Restocking your fridge so the foods inside aren’t blocking the air vents or congesting the available space too much will also lead to better freezing, and higher quality leftovers. And if there’s any built-up ice in there, it’s time to do a defrost, and get that baby cleaned out thoroughly.

Still suffering temperature woes based on the data provided by your handy thermometer? It may be time for a tune-up, or a new appliance.

2. Fill ‘Er Up

Have you ever brought a cooler to the beach, filled to the brim with frosty canned beverages and a bag of ice, only to find that your carefully selected brews were lukewarm by the end of the day? Let’s take a quick look at why that might be, because it also applies here.

Horizontal image of bags of frozen fruit and ice.

Though the cooler itself may be to blame, and any box that’s meant for chilling will become increasingly warmer every time you open the lid or door, the quantity of stuff inside said box is also a key factor in keeping everybody nice and cool.

The more beers you drink, the less space those cans are taking up inside your cooler. The more ice cream you eat, the more air space there is inside the carton – we’ll go into more detail about this below. And the emptier your freezer becomes, the more likely the food inside is to become infected with Yeti Pox. Er, to develop freezer burn.

Cold stuff helps to keep other stuff cold, like the beers at the beach or the blocks of chicken, sticks of butter, and who knows what else you’re storing in your handy appliance at home. So use those shelves wisely, try to avoid keeping stuff shoved to the back or near the vents so it blocks airflow entirely, and aim to keep it about three-quarters of the way full for best results.

3. Keep Things Wrapped Up

Plenty of foods that we like to store at temperatures below 32°F come pre-packaged individually, and that’s just fine. But what about when you open something and use just a little, or you’re packing up and storing your own homemade creations for later use?

Horizontal image of a bag of food with freezer burn.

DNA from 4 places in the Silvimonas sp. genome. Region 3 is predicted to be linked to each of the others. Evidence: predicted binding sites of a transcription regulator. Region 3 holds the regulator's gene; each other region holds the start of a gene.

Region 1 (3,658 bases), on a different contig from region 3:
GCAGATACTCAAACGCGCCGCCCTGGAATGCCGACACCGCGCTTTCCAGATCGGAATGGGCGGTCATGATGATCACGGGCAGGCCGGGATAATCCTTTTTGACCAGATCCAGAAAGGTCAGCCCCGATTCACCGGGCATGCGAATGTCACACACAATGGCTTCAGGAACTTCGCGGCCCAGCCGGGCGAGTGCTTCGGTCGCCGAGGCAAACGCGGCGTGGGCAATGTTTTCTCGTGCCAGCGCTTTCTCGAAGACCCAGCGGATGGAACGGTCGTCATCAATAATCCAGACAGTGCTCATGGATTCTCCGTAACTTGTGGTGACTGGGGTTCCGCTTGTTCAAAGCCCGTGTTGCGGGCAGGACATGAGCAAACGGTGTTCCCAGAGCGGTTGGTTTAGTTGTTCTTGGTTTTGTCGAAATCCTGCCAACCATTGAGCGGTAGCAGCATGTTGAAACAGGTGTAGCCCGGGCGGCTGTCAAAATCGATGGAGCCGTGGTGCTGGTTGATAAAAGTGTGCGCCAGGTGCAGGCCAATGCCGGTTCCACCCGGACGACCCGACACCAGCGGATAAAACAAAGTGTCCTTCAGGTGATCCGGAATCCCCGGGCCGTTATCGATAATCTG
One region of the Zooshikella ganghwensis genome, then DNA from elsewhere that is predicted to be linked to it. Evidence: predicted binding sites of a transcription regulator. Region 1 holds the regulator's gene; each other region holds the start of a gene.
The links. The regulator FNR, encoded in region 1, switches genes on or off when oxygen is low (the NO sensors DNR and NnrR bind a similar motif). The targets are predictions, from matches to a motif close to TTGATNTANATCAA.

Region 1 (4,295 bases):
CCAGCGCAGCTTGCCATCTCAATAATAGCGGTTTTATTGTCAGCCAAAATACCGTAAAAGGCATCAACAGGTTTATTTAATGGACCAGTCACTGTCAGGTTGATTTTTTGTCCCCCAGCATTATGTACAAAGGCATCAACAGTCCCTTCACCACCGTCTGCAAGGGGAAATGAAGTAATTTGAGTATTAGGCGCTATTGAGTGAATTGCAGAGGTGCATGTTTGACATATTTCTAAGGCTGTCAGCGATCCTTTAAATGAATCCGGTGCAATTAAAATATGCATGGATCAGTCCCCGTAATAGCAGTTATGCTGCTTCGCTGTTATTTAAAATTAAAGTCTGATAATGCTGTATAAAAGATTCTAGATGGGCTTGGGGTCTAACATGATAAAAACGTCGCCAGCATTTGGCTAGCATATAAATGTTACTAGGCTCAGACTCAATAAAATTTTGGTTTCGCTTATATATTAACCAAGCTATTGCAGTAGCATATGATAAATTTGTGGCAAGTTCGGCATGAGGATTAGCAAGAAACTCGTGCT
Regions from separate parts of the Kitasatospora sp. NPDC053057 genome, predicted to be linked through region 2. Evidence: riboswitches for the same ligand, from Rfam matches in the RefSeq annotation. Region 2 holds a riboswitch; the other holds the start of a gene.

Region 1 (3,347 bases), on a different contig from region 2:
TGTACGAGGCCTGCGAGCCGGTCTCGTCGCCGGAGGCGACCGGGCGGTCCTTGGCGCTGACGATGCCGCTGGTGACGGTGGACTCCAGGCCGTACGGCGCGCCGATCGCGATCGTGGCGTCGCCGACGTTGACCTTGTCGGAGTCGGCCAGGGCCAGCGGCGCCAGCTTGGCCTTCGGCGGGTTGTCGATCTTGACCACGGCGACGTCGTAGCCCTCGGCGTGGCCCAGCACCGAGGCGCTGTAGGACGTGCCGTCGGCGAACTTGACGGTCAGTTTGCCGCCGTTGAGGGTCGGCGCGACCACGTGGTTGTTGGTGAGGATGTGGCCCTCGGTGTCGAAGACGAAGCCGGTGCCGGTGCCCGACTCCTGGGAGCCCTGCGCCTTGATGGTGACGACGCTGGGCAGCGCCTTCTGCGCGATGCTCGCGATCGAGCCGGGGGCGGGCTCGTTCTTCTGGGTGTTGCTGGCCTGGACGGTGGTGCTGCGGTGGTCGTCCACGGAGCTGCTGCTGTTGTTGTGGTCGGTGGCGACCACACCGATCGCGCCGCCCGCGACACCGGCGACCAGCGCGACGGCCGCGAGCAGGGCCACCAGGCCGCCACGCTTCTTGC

What might fly in the fridge or for shorter periods isn’t necessarily going to work for long-term storage here.

To keep the moisture inside whatever you’re storing where it belongs, wrap foods up tight, and use the smallest containers you can find.

This goes for rewrapping when you use just a bit of something before you put it back as well. Exposed portions on the surface of foods or big gaps of air space inside overly large containers let that evaporating moisture flow freely, resulting in the dreaded freezer burn.

As an added bonus, smaller containers mean you can pull out just what you need for a given meal, rather than letting a whole lasagna or a quart of soup defrost in the fridge, only to be tossed at the end of the week because you weren’t able to eat it all.

Depending on the container you’re using, employing a vacuum sealer may also come in handy to remove those air pockets before you tuck your sides, snacks, and entrees in for a long winter’s nap. Read about the best vacuum sealer models recommended for home use in our roundup.

Keeping tightly wrapped, smaller packaging in mind also goes for premade items. Try to choose things that are packed well and in a way that meets your needs when you’re doing your grocery shopping, or plan to repackage them before storage.

In a household of two, that gallon of ice cream that’s on sale may look like a good deal, but you’re not really saving any money in the long-run if it develops freezer burn thanks to those big air gaps in the carton that are left behind after you take out a few bowlfuls, particularly if you decide to toss what’s left when you notice that it’s become a frosty fur baby.

4. Choose Packing Materials and Vessels Wisely

In addition to size, you want to consider what your storage materials and containers are made of, and whether they really belong in the freezer in the first place.

Horizontal image of a frozen piece of uncooked meat on a dish.

If you’re into prepping meals in advance or you like to make stocks, sauces, baked goods, and snacks that you can freeze, look for packaging options that are labeled as freezer safe, and use the smallest containers you can find to meet your needs.

You might be a plastic fan, or a foil aficionado, but other alternatives may be better when you’re wrapping things up tight. Waxed butcher paper, for example, is a savior when it comes to cold storage for meats and seafood in particular.

Look for zip-top bags, wraps, and lidded vessels that are labeled freezer safe. Not only will this help to ensure that they won’t crack or shatter, it’s also a good indicator that they won’t easily become unzipped or unwrapped, or that they’re overly porous, unbeknownst to you as they huddle in the cold dark, hoping and dreaming that an eager eater might come along and save them.